Last night, months of hard, bipartisan work and compromise to put together a public lands package fell to—we believe temporary—defeat thanks to Utah Senator Mike Lee. It was a pretty fascinating scene, and there were honestly quite a few aspects worth feeling upbeat about.
First, what happened...
As we’ve shared with you all over the past few weeks, there have been months of ongoing negotiations between Democrats and Republicans on the House Natural Resources Committee and Senate Energy and Natural Resources Committee aimed at moving a package of public lands bills that have made significant progress over the course of this Congress. The “four corners,” meaning the top Republican and the top Democrat on each of those two committees, had successfully negotiated a package with bipartisan support, everyone giving a little and taking a little, and we strongly commend the work of Sen. Murkowski, Sen. Cantwell, Rep. Bishop, and Rep. Grijalva, as well as their staffs, for getting things as far as they did.
This public lands package included lots of bills we’ve worked on over the last year, including the Land and Water Conservation Fund, Oregon Wildlands, Emery County Public Lands Initiative, Organ Mountains, Methow Valley Mineral Withdrawal, Yellowstone Gateway, and the Mountains to Sound Greenway.
The big question all along was what the “vehicle” was going to be to get this across the finish. Because of the way Congress operates these days, typically a package like this would be negotiated and then attached to some larger piece of legislation (the vehicle). Because of conflict around the president’s demands for border wall funding, Congress decided—at least as of last night—to pass a “continuing resolution,” meaning a bill to maintain current funding, rather than an appropriations bill, which would more specifically adjust funding levels. Since there is typically a strong desire to pass CRs “clean,” meaning without extraneous policy provisions, we lost the vehicle to move the lands package.
Nevertheless, Senate leadership let the lands package come to the floor, but because of the arcana of Senate rules, there had to be unanimous consent to allow an up or down vote on the package, and that’s where our buddy Sen. Lee stepped in. As we’ve shared in the past, Sen. Lee pretty much hates the existence of public lands, and he launched into an impassioned diatribe against them on the Senate floor last night.
Where it got interesting was seeing the forceful response of Sen. Lee’s, mostly Republican, colleagues last night. Sen. Murkowski, Sen. Daines, Sen. Gardner, and Sen. Cantwell all spoke strongly about the importance of negotiation, the hard work of staff, and the benefits of outdoor recreation on public lands. We work hard to make sure that public lands protections are a bipartisan priority, and it was good validation to see solid bipartisan efforts. We disagree with folks like Sen. Murkowski on an awful lot with regard to public lands management, but it’s important to recognize that there is a categorical difference between being a tough negotiator, as she is, and being a bomb thrower like Sen. Lee, who believes that he should single-handedly be able to thwart any effort at compromise. Sen. Lee also threw his Utah colleagues under the bus hard last night, including Sen. Hatch, who worked exceptionally hard to find bipartisan compromise around his Emery County bill, and Rep. Bishop, the chair of HNR, who was a principal in the development of the package.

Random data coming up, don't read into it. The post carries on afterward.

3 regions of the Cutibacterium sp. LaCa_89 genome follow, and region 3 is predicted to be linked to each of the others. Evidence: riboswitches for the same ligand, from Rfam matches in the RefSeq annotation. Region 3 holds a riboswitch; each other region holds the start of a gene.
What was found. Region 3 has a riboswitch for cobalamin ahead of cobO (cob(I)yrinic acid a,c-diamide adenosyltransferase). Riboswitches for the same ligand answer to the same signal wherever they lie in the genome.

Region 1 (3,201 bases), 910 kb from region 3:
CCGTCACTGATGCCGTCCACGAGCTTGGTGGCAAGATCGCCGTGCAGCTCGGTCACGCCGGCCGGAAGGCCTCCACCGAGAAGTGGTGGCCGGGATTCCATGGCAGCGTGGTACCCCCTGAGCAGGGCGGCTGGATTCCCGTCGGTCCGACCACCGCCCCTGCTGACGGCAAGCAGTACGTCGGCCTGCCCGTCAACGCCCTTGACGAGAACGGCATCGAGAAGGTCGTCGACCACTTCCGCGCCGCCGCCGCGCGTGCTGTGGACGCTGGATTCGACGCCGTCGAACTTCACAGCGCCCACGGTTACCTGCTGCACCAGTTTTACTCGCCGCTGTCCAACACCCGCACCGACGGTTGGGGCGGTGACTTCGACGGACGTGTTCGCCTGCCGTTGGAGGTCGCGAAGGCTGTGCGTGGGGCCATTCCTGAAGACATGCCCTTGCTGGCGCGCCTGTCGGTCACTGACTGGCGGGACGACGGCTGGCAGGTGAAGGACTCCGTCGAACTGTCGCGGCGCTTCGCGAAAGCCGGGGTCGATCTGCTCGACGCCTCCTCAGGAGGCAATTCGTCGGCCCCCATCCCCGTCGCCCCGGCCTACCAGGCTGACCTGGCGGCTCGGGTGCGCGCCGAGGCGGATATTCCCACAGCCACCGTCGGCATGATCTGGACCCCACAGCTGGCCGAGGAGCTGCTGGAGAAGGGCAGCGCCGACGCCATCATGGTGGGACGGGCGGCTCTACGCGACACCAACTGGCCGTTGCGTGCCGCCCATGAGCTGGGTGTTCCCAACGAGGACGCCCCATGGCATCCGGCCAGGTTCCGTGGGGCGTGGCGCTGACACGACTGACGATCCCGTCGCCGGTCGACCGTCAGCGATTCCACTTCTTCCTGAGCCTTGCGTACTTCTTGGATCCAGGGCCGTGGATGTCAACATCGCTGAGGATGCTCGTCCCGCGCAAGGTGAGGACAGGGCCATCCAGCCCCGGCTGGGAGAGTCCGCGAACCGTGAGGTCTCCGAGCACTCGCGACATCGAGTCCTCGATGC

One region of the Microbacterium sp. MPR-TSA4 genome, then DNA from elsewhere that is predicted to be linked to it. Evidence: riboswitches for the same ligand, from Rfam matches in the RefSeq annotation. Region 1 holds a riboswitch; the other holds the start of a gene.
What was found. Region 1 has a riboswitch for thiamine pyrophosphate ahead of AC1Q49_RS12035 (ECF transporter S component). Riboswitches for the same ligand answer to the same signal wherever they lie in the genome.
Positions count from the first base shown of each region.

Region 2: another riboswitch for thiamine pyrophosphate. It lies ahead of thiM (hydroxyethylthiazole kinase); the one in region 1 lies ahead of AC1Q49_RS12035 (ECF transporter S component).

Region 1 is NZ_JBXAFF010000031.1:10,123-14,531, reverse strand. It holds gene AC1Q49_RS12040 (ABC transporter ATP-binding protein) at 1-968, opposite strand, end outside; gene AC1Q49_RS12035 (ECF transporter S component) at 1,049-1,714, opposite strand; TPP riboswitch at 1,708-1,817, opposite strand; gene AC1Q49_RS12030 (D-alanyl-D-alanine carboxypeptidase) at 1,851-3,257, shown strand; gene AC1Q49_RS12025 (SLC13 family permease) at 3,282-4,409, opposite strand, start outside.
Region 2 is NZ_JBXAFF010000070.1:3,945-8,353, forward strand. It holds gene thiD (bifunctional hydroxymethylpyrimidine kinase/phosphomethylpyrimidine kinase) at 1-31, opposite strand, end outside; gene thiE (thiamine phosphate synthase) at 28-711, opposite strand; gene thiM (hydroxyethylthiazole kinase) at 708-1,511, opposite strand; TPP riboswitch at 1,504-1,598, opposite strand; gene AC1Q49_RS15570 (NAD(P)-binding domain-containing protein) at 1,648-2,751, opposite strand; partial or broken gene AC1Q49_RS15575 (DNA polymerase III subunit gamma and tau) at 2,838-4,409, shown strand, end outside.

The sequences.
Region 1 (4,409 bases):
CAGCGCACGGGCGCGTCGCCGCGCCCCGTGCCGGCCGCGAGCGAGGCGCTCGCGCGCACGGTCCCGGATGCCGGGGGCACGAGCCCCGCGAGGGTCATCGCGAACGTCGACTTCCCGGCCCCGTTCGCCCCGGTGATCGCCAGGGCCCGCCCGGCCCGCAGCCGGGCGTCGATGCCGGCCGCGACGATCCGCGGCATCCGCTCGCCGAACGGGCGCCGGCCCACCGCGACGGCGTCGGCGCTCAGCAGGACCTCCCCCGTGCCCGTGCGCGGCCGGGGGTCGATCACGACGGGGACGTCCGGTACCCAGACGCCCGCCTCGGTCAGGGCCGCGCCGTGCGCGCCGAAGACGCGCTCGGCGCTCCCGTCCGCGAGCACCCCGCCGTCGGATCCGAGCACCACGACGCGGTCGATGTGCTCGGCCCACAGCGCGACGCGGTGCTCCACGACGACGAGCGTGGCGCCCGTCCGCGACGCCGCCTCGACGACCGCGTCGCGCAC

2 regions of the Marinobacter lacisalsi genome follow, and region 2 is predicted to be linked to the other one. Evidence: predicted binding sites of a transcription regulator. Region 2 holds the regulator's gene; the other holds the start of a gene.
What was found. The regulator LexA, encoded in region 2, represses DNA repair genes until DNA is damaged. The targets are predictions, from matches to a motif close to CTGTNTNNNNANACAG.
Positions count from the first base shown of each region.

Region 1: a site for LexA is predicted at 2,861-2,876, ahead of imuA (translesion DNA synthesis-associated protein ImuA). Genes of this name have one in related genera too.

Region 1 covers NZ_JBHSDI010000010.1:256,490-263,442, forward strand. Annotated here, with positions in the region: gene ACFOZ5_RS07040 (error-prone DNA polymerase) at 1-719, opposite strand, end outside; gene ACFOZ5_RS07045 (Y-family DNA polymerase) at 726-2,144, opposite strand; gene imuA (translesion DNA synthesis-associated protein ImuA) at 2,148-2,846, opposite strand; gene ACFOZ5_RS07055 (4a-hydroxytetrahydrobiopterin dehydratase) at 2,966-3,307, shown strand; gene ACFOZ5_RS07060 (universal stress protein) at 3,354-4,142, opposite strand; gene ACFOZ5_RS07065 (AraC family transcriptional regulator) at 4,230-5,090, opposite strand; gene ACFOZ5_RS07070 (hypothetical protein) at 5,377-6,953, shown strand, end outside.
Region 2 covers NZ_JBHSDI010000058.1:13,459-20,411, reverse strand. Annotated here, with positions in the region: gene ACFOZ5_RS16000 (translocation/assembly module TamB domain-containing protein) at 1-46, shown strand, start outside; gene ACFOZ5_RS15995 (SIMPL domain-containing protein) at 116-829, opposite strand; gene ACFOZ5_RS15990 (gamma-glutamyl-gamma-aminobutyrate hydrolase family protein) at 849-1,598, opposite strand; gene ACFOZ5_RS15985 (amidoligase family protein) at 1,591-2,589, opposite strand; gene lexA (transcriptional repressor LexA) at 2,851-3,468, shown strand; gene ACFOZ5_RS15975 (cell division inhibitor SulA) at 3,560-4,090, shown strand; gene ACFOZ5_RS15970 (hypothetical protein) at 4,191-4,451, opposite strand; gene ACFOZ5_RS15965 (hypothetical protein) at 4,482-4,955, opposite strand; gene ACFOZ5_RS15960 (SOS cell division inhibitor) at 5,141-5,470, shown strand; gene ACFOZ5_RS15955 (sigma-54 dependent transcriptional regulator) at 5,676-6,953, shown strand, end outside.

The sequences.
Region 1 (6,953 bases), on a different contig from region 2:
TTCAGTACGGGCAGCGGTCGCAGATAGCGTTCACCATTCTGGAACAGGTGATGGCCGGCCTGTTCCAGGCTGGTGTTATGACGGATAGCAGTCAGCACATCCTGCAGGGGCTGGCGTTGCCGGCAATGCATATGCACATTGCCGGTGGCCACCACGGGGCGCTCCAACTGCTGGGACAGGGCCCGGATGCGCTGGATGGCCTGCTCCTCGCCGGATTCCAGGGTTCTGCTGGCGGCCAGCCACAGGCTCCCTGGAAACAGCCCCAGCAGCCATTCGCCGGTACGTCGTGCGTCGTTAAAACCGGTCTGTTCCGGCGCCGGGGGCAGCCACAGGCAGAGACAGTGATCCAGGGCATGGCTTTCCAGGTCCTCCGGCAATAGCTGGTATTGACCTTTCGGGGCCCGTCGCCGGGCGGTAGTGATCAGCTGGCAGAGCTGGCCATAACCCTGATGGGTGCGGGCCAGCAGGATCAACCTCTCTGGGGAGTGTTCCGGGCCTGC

The entire process of developing this package has been an interesting one, and in a lot of ways, it’s very far from the School House Rock version of “how a bill becomes a law” that most of us have in our heads. It is truly a positive sign, though, that, in contrast to a lot of matters under consideration in Congress these days, there is an appetite to find a bipartisan way forward.
While there might be a few final cards to play in the next 24 hours, it’s important to acknowledge that Sen. Cantwell and Sen. Murkowski shared on the floor last night that there is a bipartisan commitment from leadership to move this package in the first few weeks of the new Congress. So we aren’t done yet. Our community should feel a lot of ownership over how far we’ve brought these bills, and we are going to get this done in January.
Here are a few highlights of what Sen. Lee denied us last night, and what we’ll be fighting for in the new year:
Permanent reauthorization of the Land and Water Conservation Fund
The Emery County Public Lands Management Act
Methow Headwaters Mineral Withdrawal
The Yellowstone Gateway Protection Act
The Mountains to Sound Greenway National Heritage Area Act
Cerros del Norte Wilderness
Organ Mountains-Desert Peaks
Every Kid Outdoors
21st Century Service Corps Act
The California Desert Protection and Recreation Act
Numerous sportsmen’s provisions
Have a great holiday, and feel positive that we’ll get this done in the new Congress.
And, if you live in Colorado, Washington, Alaska, Montana, or your member was on a key committee, drop them a line to thank them for their hard work. And if you live in Utah and want to drop Mike Lee a line, it might be good for him to hear from you, too.